- Because of these risks, estrogens with or without progestins should be prescribed at lowest effective dose and for shortest duration consistent with treatment goals and individual risks
Unintentional secondary exposure to transdermal products
- Breast budding, breast masses in prepubertal females, and gynecomastia in prepubertal males have been reported after unintentional secondary exposure
Known anaphylactic reaction or angioedema with topical emulsion
Known protein C, protein S, or antithrombin deficiency or other known thrombophilic disorder
Active or previous breast cancer
Arterial thromboembolic disease (stroke, myocardial infarction [MI]), thrombophlebitis, DVT/PE, thrombogenic valvular disease
Uncontrolled hypertension, diabetes mellitus with vascular involvement, jaundice with previous oral contraceptive (OC) use
Undiagnosed abnormal vaginal bleeding
Liver disease, liver tumors
Severe anaphylactic reactions including hives , pruritus, swollen lips-tong-face, respiratory compromise, abdominal pain, vomiting during transdermal treatment reported
Family history of breast cancer or DVT/PE; current or previous depression, endometriosis, diabetes mellitus, hypertension, bone mineral density changes, renal or hepatic impairment, bone metabolic disease, systemic lupus erythematosus; conditions exacerbated by fluid retention (eg, migraine, asthma, epilepsy)
Discontinue if the following develop: Jaundice, visual problems (may cause contact lens intolerance), any signs of venous thromboembolism, migraine with unusual severity, significang blood pressure increase, severe depression, increased risk of thromboembolic complications after surgery
Discontinue 4 weeks before major surgery or prolonged immobilization
Patients on warfarin or other oral anticoagulants (increase in anticoagulant dose may be warranted)
Some studies link OC use with increased risk of breast cancer, whereas other studies have not shown any change in risk; risk depends on conditions where naturally high hormone levels persist for long periods, including early-onset menstruation (<12 years), late-onset menopause (>55 years), first child after age 30 years, nulliparity
Increased risk of cervical cancer with OC use; however human papillomavirus (HPV) remains main risk factor for this cancer; evidence suggests long-term (≥5 years) use of OCs may be associated with increased risk
Increased risk of liver cancer with OC use; risk increases with longer duration of use
Hypercalcemia may occur in patients with breast cancer or bone metastases
Exogenous estrogens may exacerbate symptoms of angioedema in women with hereditary angioedema
Angioedema involving eye/eyelid, face, larynx, pharynx, tongue and extremity (hands, legs, ankles, and fingers) with or without urticaria reported; discontinue therapy permanently if angioedema occurs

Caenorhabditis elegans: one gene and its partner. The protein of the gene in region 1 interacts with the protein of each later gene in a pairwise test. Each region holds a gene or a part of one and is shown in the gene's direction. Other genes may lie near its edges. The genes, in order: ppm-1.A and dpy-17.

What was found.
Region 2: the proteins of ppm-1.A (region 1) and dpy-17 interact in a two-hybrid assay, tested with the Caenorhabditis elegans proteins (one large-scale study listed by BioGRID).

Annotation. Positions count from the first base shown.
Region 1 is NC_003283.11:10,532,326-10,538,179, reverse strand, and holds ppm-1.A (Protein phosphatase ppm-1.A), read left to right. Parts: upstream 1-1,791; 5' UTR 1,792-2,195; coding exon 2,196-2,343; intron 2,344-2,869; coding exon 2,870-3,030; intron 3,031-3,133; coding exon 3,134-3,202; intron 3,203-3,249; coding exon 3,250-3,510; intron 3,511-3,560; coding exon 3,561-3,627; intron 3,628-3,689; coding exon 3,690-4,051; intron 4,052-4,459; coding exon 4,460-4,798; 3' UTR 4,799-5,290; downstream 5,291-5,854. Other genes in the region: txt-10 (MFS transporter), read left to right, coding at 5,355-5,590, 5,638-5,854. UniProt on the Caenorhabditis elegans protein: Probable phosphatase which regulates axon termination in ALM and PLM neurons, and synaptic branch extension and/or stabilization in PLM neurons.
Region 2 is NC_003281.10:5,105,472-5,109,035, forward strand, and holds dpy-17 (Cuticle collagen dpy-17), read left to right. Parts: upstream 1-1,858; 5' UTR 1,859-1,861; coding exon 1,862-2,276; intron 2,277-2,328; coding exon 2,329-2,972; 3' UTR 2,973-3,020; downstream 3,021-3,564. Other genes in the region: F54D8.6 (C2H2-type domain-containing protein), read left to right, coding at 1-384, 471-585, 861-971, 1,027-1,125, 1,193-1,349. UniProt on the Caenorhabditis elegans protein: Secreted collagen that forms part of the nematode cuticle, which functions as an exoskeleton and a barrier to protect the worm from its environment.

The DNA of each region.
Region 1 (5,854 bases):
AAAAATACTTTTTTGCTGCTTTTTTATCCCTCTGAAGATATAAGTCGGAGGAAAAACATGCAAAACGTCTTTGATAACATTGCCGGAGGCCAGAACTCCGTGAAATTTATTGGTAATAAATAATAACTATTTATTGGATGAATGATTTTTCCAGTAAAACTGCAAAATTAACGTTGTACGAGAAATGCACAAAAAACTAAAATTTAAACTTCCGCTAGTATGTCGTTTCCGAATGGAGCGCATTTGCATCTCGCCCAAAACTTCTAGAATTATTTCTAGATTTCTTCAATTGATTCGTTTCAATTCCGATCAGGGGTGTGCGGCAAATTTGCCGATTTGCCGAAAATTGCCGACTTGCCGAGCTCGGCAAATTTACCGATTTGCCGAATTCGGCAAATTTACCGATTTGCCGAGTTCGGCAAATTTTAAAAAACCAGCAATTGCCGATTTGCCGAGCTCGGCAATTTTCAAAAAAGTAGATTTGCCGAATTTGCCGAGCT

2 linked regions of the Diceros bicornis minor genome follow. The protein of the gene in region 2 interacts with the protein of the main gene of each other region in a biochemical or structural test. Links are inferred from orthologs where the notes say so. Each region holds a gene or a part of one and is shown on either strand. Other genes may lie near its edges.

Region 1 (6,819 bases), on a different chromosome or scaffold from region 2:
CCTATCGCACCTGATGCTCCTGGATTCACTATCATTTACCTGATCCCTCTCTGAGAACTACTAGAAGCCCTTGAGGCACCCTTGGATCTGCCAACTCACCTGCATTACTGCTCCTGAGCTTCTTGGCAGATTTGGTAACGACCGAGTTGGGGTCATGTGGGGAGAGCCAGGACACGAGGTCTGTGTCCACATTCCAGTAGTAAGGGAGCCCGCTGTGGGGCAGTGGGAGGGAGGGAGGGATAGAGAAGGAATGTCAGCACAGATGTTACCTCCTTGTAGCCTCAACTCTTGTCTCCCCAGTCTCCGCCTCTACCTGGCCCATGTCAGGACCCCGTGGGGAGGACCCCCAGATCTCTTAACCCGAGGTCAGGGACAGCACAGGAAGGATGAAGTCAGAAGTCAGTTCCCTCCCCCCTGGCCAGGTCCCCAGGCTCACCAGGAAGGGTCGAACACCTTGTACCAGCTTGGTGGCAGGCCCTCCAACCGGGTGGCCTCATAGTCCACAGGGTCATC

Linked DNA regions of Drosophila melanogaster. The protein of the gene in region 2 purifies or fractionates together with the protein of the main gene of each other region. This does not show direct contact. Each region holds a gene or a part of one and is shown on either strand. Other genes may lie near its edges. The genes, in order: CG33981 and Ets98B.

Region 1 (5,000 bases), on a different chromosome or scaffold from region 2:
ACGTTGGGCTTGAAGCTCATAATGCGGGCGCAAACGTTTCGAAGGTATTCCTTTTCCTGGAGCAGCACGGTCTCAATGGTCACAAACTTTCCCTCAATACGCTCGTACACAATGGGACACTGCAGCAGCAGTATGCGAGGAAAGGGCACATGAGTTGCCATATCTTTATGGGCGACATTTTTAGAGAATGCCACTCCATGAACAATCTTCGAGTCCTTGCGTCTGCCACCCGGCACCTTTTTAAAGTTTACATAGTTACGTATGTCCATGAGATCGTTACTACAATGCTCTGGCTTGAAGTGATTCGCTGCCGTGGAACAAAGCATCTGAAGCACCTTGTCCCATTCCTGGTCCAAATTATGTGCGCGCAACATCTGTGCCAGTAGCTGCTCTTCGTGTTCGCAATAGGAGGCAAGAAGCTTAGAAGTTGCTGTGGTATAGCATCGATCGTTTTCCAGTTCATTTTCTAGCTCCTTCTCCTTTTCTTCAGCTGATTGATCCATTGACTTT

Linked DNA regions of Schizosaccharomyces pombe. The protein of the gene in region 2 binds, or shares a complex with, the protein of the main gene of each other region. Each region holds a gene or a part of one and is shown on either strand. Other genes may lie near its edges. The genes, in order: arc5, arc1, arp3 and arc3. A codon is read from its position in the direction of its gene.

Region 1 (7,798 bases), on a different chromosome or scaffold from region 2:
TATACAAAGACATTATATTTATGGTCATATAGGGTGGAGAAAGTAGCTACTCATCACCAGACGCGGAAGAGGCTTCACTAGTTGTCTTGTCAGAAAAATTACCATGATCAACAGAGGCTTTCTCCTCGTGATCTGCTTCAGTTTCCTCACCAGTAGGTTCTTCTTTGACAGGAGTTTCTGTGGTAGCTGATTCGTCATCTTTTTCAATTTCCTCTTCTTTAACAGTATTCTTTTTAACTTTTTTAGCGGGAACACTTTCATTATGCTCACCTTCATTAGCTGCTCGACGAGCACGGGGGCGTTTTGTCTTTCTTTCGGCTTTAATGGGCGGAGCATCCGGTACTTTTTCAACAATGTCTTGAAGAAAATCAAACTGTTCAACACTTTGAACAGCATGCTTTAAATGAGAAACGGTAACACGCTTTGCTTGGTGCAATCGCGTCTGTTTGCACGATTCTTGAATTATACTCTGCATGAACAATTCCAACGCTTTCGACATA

Femring is more potent than Estring and should be used with progesterone therapy to prevent endometrial hyperplasia
Caution regarding unintentional exposure in children (see Black Box Warnings)
Risk of endometrial cancer increases with use of unopposed estrogens (see Black Box Warnings)
An increased risk of invasive breast cancer reported with estrogen plus progestin in WHI substury; estrogens with or without progestins should be prescribed at lowest doses and for shortest duration
There is no evidence that the use of "natural" estrogens results in different endometrial risk profile from use of synthetic estrogens at equivalent estrogen doses
Pregnancy & Lactation
Pregnancy category: X
Lactation: Drug enters breast milk; use with caution
A:Generally acceptable. Controlled studies in pregnant women show no evidence of fetal risk.
B:May be acceptable. Either animal studies show no risk but human studies not available or animal studies showed minor risks and human studies done and showed no risk.
C:Use with caution if benefits outweigh risks. Animal studies show risk and human studies not available or neither animal nor human studies done.
D:Use in LIFE-THREATENING emergencies when no safer drug available. Positive evidence of human fetal risk.
X:Do not use in pregnancy. Risks involved outweigh potential benefits. Safer alternatives exist.
NA:Information not available.
Mechanism of Action
Endogenous estrogen; reduces release of gonadotropin-releasing hormone and luteinizing hormone-releasing hormone from hypothalamus; reduces gonadotropin release from pituitary; increases synthesis of DNA, RNA, and various proteins in target tissues
Readily absorbed through GI tract, skin, mucous membrane
Onset: PO, 2-4 weeks; transdermal, 4 hr
Duration: Estradiol valerate, 7-8 days; estradiol cypionate, 11 days
Protein bound: To globulin and albumin
Half-life: 1.5-5 hr (IM); 4 hr (transdermal)
Excretion: Mainly in urine (as conjugates with small amount of unchanged drug); most estrogens are also excreted in bile and undergo enterohepatic recycling